USPS internal documents show decline to mail service

  • As lawmakers on Saturday debate a $25 billion bailout to USPS, the House Oversight Committee on released internal USPS documents they allege show “alarming nationwide delays” to the postal service.
  • Deliveries via priority mail were on time over 90% of the time at the beginning of July, but were on time less than 80% of the time by the beginning of August, according to the internal document.
  • While DeJoy on Friday noted there had been a “dip” in USPS service, Democrats on Saturday accused him of “never publicly disclosed the full extent” of the delays to mail delivery.
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The House Oversight Committee on Saturday released internal USPS documents that reportedly show declines in the performance of the postal service beginning in July, a month after Postmaster General Louis DeJoy took office.

According to the portions of the internal USPS document released by lawmakers, first-class mail service dipped 8.1% below its baseline, marketing mail saw an 8.42% decline from baseline service, the delivery of periodicals saw a 9.57% decline, while priority mail service saw a 7.97% decline compared to its baseline number.

Deliveries via priority mail were on time over 90% of the time at the beginning of July, but were on time less than 80% of the time by the beginning of August, according to the USPS document. The USPS did not immediately respond to Business Insider’s request for comment. 

While the graphs indicate service fluctuations due to hardships imposed by the coronavirus pandemic, USPS performance sharply declined in July, a month after DeJoy, a former Republican donor who made contributions to President Trump, assumed his role as postmaster general on June 15.

DeJoy’s cost-cutting measures, such as overtime reductions for postal service workers, have been linked to delays within the USPS that have caused concern over whether it can handle the impending influx of mail-in ballots. In testimony before the US Senate on Friday, DeJoy admitted there had been delays to the postal service. 

“We all feel bad about the dip in our service,” he said in Senate testimony, but added that USPS “is fully capable and committed to delivering the nation’s election mail fully and on time,” breaking with Trump who has raised questions about the postal services ability to deal with mail-in ballots. 

But Democrats on Saturday said the internal USPS data showed the delays were more severe than DeJoy let on.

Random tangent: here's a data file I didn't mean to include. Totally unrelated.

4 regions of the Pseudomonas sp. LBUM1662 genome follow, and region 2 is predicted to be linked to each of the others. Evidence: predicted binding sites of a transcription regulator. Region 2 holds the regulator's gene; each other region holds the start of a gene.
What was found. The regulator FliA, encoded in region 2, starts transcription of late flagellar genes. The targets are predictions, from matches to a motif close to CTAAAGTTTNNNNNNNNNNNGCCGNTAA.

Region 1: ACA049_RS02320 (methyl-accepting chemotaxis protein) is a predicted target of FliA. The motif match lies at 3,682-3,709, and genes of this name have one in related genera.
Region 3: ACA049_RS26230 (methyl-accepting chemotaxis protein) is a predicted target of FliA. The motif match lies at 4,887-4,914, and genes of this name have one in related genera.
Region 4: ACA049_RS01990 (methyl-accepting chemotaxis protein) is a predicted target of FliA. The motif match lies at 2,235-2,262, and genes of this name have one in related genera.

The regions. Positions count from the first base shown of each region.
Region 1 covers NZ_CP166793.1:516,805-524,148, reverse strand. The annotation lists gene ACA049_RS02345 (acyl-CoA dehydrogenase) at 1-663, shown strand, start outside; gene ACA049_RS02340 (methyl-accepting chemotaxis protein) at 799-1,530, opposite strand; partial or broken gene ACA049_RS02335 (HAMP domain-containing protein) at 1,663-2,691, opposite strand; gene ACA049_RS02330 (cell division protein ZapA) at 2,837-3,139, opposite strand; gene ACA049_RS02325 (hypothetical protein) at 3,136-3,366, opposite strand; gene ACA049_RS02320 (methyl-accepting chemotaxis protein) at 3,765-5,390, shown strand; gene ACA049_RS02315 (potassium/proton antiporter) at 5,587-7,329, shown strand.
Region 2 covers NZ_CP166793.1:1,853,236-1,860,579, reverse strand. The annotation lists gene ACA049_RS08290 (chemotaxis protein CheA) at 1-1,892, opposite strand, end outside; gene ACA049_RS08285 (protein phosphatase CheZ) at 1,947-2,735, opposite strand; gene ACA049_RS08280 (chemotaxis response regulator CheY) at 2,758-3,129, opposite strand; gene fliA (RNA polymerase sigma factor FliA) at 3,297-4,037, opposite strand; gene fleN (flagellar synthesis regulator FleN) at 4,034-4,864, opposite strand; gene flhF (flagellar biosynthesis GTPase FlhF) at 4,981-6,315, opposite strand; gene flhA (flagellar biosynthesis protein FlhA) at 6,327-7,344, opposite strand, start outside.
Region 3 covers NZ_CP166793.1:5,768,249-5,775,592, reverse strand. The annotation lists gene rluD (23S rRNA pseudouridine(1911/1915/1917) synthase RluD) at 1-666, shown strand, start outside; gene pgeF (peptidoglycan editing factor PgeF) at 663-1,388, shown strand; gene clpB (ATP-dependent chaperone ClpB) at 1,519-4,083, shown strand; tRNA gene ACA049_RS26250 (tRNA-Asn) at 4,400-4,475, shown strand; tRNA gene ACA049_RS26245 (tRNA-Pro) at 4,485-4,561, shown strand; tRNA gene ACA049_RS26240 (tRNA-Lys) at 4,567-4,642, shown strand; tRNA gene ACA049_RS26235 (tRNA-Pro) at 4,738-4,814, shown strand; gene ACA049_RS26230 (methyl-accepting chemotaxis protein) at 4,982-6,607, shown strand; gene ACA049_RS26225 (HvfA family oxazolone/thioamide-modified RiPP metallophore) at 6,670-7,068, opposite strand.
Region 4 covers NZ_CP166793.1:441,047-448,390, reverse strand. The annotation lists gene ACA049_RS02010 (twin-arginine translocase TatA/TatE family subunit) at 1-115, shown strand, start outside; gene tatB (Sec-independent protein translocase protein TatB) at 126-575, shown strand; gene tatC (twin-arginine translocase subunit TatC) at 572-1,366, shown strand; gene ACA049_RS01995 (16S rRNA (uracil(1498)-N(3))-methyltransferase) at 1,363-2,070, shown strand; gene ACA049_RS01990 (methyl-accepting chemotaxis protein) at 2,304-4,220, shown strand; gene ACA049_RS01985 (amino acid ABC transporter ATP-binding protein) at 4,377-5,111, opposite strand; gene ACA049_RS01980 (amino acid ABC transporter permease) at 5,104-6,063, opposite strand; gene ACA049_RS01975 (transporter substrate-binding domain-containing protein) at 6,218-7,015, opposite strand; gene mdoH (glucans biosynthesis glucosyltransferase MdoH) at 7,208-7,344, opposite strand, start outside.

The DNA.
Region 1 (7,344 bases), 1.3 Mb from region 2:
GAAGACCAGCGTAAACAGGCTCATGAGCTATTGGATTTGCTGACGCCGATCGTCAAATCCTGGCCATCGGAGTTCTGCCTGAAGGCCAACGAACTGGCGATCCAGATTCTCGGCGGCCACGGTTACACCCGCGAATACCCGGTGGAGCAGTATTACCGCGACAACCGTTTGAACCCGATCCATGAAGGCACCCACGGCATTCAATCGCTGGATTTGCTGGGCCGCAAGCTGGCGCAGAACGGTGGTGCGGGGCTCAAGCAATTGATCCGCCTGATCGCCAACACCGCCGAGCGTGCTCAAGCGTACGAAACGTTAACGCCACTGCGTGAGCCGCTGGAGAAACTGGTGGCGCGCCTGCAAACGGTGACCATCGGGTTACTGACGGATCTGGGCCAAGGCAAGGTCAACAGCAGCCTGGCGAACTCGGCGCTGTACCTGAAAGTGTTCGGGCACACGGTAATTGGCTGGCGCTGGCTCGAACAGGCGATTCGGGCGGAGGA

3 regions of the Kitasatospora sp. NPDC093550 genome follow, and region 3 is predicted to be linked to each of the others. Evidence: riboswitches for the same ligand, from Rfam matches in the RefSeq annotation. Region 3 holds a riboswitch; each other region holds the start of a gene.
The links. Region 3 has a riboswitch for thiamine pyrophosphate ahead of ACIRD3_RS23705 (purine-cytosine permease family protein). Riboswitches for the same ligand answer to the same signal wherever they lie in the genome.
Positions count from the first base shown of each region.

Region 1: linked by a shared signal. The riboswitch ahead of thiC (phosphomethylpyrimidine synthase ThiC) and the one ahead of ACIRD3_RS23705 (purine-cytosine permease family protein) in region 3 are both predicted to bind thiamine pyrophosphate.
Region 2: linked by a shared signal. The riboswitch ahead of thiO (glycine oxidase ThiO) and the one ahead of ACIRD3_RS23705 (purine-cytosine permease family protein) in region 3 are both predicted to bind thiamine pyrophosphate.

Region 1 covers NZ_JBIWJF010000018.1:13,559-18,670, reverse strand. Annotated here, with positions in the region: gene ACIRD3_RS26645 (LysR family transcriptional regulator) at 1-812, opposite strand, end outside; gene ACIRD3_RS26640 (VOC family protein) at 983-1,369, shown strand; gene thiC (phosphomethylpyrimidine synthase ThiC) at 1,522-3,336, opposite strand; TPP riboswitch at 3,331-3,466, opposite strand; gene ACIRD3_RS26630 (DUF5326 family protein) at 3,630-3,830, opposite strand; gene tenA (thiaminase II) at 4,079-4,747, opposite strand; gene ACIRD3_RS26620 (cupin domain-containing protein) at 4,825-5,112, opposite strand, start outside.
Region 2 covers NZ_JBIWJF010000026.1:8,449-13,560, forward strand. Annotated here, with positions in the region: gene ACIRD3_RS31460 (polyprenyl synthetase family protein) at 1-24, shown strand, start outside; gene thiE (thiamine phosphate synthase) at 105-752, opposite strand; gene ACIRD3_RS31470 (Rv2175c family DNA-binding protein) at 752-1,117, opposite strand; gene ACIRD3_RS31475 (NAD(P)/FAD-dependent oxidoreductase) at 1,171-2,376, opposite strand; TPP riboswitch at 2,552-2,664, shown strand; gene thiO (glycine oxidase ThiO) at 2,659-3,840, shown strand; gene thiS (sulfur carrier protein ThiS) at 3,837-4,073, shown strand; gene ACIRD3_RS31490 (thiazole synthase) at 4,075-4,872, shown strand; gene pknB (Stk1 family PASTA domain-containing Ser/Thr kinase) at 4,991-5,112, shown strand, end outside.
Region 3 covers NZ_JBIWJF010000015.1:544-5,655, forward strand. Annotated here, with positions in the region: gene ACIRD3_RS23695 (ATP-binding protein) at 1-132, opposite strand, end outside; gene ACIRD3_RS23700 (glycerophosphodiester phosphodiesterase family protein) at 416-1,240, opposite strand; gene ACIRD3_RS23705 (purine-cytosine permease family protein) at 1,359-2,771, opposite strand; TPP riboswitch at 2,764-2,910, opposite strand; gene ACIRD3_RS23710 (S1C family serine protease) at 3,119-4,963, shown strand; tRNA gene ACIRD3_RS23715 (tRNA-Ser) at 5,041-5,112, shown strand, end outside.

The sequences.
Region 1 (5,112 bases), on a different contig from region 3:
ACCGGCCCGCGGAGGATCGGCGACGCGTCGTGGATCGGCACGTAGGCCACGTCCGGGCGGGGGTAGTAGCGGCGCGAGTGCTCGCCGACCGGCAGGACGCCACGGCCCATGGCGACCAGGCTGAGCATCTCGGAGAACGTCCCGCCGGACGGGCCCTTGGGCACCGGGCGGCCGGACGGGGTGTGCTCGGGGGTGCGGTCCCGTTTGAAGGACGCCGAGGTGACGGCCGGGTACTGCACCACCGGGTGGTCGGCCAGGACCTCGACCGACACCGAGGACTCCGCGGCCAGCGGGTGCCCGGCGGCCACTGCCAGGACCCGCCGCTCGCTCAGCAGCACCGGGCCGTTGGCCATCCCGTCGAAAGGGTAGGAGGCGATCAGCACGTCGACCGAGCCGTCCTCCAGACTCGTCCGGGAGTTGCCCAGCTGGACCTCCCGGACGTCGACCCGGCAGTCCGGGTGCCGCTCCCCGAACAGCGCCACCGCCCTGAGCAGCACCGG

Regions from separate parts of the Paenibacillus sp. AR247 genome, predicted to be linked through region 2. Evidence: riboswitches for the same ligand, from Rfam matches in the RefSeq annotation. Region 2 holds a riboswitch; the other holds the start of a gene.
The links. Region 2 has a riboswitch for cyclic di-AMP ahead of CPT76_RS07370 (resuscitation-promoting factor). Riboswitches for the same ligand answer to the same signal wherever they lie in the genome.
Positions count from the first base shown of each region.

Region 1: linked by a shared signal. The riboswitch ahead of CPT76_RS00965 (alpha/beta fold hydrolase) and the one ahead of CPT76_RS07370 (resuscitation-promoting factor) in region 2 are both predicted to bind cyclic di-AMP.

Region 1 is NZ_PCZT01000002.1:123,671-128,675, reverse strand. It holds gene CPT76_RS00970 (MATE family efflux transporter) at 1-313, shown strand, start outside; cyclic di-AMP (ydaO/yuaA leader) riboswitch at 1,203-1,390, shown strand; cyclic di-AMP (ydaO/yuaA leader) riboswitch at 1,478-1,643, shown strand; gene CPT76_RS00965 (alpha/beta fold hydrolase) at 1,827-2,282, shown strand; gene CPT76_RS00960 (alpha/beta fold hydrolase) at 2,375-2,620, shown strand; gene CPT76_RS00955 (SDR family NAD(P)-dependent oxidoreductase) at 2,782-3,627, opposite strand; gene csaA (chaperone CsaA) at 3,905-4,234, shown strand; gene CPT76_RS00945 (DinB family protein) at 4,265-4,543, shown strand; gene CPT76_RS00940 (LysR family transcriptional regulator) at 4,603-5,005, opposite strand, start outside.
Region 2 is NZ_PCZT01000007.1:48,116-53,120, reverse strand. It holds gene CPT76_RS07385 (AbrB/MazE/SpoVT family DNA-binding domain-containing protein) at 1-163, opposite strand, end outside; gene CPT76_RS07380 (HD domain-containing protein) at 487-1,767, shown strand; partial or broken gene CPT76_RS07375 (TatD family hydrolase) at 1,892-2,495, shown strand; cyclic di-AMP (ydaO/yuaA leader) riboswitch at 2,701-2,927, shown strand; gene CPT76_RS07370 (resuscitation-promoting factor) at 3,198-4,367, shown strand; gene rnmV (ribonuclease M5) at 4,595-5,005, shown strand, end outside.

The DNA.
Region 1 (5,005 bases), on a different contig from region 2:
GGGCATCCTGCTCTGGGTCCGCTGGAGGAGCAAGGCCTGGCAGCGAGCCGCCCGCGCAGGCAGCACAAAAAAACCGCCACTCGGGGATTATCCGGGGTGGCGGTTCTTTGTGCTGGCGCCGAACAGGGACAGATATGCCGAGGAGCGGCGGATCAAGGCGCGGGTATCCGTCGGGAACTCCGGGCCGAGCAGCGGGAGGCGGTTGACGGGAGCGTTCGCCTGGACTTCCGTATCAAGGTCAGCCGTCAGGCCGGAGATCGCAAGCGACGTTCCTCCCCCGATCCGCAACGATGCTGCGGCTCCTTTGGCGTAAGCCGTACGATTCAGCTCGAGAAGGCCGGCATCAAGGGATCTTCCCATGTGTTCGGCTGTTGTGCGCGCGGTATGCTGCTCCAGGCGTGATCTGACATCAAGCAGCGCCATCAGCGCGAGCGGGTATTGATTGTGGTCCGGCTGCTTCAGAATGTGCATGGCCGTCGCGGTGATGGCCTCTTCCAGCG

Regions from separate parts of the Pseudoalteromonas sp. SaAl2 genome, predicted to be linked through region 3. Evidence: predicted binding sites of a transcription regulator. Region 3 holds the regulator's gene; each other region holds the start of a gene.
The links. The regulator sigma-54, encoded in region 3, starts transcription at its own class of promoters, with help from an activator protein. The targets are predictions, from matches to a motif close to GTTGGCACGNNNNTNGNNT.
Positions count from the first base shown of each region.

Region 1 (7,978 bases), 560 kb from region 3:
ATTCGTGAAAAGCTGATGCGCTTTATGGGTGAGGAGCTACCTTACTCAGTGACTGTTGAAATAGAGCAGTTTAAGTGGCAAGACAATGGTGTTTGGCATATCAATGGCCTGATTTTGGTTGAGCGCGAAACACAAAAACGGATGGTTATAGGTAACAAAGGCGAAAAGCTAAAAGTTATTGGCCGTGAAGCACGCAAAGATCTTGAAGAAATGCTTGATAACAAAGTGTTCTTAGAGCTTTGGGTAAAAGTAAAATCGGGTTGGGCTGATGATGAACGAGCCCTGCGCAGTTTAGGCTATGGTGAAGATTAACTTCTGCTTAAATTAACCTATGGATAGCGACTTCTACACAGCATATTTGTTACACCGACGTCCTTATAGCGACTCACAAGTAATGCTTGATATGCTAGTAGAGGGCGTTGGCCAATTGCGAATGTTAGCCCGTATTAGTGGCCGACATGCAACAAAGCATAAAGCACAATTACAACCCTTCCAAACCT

“After being confronted on Friday with first-hand reports of delays across the country, the postmaster general finally acknowledged a ‘dip’ in service, but he has never publicly disclosed the full extent of the alarming nationwide delays caused by his actions and described in these new documents,” Carolyn Maloney, chairwoman of the House Oversight Committee, said Saturday. 

She added: “To those who still claim there are ‘no delays’ and that these reports are just ‘conspiracy theories,’ I hope this new data causes them to re-think their position and support our urgent legislation today. We have all seen the headlines from every corner of our country, we have read the stories and seen pictures, we have heard directly from our constituents, and these new documents show that the delays are far worse than we were told.”

The House on Saturday is debating a $25 billion USPS bailout, which would also roll back changes instituted by DeJoy and bar the USPS from making further changes until January 2021. As CNN previously reported, the Trump administration has threatened to veto the legislation, and it’s unlikely to be considered in the Republican-led Senate. 

Read more: 

Rats reported feeding on packages of rotted fruit and meat as postmaster general’s cutbacks unleash chaos at California’s mail centers

‘Are you a member of the media?’: Leaked USPS memos tell employees not to speak to journalists in order to ‘protect its brand’

Postmaster general Louis DeJoy and several Republican senators broke with the president to say voting by mail is safe

Leaked USPS email tells postal workers not to reconnect or reinstall sorting machines ‘that have been previously disconnected’

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